The presbytery of Dunblane comprises the ancient parishes of Aberfoyle, Balquhidder, Callander, Dunblane, Kilmadock, Kincardine, Kippen, Lecropt, Logie, Port of Monteith, Tillicoultry, and Tulliallan, and the quoad sacra parishes of Bridge of Allan, Bucklyvie, Gartmore, and Trossachs, with the chapelry of Norriston. Pop. (1871) 25, 804, (1881) 26, 501, of whom 5054 were communicants of the Church of Scotland in 1878. -The Free Church also has a presbytery of Dunblane, with churches at Balquhidder, Bridge of Allan, Bucklyvie, Callander, Dunblane, Gartmore, Kilmadock, Kippen, Norriston, and Tillicoultry, which together had 2263 communicants in 1881.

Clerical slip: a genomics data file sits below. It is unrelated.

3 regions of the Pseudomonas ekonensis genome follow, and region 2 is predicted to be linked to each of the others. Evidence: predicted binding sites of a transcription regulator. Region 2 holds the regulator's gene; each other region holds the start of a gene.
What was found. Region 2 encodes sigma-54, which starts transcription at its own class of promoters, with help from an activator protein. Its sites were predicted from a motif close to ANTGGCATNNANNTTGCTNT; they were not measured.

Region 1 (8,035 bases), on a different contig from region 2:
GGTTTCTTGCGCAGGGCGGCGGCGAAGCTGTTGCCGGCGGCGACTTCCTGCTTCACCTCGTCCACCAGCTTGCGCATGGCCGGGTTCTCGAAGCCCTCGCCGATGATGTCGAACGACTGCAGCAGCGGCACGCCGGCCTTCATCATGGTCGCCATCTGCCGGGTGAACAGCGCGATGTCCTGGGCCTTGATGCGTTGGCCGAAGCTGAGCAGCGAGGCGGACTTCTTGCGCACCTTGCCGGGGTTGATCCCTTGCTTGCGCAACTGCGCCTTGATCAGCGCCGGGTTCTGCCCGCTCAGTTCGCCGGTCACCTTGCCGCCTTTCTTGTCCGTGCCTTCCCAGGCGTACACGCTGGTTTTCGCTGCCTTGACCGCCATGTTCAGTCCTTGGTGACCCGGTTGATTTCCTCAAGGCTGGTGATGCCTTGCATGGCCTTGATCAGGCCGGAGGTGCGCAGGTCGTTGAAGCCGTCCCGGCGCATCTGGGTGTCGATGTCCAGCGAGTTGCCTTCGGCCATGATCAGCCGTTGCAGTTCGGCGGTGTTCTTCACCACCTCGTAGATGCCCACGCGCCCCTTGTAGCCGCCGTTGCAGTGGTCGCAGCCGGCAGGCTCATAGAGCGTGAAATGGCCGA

See vol. ii. of Billings' Baronial and Ecelesiastical Antiquities (1852); T. S. Muir's Characteristics of Old Church Architecture (1861); and a History of Dunblane, by Mr John Miller, of Glasgow, announced as preparing in Aug. 1881.

* Skene overthrows the commonly-received belief that Dunblane was ever a seat of Culdees (Celt. Scot., ii. 403).

An accompanying 19th C. Ordnance Survey map is available, or use the map tab to the right of this page.

Note: This text has been made available using a process of scanning and optical character recognition. Despite manual checking, some typographical errors may remain. Please remember this description dates from the 1880s; names may have changed, administrative divisions will certainly be different and there are known to be occasional errors of fact in the original text, which we have not corrected because we wish to maintain its integrity. This information is provided subject to our standard disclaimer